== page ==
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What Great Scientists Did When They Weren’t Doing Science (infograph). Marie Curie was a simply astounding woman. She won the Nobel prize two times. The first time she won it in physics, in 1903, and the second time in chemistry, in 1911. But of course, there was much more to her life than just work. She had a husband and children….& she was also an avid long-distance cyclist. Get to know some of the interesting quirks behind the famous faces in science. Image via Premier Institute

What Great Scientists Did When They Weren’t Doing Science (infograph). Marie Curie was a simply astounding woman. She won the Nobel prize two times. The first time she won it in physics, in 1903, and the second time in chemistry, in 1911. But of course, there was much more to her life than just work. She had a husband and children….& she was also an avid long-distance cyclist. Get to know some of the interesting quirks behind the famous faces in science. Image via Premier Institute

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Maturation of the human brain http://media-cache-ak0.pinimg.com/originals/26/db/15/26db157020e9352117675031839bfa19.jpg

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What Great Scientists Did When They Weren’t Doing Science (infograph). Marie Curie was a simply astounding woman. She won the Nobel prize two times. The first time she won it in physics, in 1903, and the second time in chemistry, in 1911. But of course, there was much more to her life than just work. She had a husband and children….& she was also an avid long-distance cyclist. Get to know some of the interesting quirks behind the famous faces in science. Image via Premier Institute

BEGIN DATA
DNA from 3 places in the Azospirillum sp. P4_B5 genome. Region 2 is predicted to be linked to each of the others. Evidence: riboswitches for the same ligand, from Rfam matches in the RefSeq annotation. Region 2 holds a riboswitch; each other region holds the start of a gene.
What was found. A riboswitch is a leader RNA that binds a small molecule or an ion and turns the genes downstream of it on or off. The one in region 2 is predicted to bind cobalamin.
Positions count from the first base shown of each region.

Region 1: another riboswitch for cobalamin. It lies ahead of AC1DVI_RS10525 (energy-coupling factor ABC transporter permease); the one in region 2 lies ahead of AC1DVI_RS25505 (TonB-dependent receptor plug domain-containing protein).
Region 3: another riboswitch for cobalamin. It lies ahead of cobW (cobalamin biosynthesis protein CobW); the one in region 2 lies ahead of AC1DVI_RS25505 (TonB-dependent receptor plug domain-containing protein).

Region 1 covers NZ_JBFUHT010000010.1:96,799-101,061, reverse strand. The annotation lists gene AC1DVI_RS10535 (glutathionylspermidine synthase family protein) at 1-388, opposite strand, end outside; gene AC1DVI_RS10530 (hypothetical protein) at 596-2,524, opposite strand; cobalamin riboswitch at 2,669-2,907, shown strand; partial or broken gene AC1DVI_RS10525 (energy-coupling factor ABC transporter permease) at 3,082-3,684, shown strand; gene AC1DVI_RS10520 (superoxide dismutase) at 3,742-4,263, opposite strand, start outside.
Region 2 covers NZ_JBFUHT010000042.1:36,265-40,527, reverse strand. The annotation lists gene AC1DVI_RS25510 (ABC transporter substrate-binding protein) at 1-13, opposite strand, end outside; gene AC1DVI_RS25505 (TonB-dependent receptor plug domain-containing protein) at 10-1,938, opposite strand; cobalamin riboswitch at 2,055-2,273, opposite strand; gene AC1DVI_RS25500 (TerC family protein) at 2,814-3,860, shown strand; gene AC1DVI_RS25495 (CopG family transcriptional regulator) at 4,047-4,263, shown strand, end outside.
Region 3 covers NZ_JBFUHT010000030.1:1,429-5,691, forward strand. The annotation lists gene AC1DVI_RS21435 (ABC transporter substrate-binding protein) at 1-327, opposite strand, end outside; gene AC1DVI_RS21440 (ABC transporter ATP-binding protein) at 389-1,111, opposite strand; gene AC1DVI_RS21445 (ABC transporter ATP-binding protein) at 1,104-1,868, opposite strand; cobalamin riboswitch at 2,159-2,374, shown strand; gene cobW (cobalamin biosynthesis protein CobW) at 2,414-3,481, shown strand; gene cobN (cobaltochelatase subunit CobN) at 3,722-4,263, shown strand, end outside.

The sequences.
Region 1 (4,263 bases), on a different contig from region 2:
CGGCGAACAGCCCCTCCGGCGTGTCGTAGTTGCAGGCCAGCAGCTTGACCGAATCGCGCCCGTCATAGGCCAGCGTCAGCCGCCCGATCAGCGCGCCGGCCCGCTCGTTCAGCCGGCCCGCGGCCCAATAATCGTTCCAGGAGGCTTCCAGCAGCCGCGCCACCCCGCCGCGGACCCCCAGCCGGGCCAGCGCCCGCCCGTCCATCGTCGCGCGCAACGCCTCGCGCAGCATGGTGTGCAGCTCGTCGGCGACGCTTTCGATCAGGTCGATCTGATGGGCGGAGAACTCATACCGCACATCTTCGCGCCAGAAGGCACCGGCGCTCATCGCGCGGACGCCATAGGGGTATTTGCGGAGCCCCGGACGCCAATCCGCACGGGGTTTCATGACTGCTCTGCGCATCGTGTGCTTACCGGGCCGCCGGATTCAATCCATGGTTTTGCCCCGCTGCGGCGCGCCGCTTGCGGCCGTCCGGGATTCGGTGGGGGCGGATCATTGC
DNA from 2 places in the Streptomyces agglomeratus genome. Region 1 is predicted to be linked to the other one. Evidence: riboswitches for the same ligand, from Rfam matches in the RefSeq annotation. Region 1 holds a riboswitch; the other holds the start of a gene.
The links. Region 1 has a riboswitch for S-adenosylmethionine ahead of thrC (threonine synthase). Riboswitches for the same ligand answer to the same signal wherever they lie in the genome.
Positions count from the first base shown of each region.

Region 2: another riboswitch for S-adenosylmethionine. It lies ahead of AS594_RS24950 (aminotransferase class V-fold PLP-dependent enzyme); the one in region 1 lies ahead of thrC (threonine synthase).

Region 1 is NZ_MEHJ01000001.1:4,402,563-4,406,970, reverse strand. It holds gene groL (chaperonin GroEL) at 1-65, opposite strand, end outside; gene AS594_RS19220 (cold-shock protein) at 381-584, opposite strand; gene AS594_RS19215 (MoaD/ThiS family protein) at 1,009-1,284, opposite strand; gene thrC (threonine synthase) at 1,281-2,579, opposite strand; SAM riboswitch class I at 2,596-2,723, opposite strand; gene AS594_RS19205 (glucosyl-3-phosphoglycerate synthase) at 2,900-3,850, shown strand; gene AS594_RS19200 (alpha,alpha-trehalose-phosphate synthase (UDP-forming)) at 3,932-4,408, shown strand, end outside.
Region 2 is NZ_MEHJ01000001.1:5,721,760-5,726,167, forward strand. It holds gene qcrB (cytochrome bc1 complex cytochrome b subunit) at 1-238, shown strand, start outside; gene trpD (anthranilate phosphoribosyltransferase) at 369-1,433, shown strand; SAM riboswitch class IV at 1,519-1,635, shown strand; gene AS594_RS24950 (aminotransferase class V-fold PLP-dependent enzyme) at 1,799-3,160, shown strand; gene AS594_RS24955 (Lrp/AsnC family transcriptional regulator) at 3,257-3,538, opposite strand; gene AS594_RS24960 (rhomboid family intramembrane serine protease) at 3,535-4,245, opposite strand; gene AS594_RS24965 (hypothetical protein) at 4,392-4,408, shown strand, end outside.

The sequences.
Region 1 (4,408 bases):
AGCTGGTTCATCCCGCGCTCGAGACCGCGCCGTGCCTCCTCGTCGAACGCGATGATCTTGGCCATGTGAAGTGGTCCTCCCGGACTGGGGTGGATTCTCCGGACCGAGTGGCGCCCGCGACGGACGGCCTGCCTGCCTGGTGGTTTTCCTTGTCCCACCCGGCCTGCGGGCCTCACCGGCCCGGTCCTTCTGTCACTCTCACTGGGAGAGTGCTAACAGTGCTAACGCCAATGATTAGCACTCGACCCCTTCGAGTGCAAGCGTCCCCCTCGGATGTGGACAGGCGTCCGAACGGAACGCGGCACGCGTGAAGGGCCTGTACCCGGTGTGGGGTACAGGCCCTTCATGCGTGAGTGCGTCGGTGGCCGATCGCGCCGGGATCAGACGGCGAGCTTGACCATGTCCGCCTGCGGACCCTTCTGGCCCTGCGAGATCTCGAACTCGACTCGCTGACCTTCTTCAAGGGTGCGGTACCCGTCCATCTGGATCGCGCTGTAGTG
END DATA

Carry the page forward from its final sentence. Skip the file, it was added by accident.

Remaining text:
What Great Scientists Did When They Weren’t Doing Science (infograph). Marie Curie was a simply astounding woman. She won the Nobel prize two times. The first time she won it in physics, in 1903, and the second time in chemistry, in 1911. But of course, there was much more to her life than just work. She had a husband and children….& she was also an avid long-distance cyclist. Get to know some of the interesting quirks behind the famous faces in science. Image via Premier Institute

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Heart Muscle Cells (shown in green), the (red markers) are the cells dividing to replenish the lost cells

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Science | Classroom Decorations | Simple Machines Colossal Concept Poster | Learning Palace Educational Products serving teachers, parents and homeschoolers

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from WIRED

Life’s Littlest Pleasures Make Amazing Microscope Photos

Taken by Igor Siwanowicz, the photo shows the open trap of an aquatic carnivorous plant known as a humped bladderwort (Utricularia gibba).

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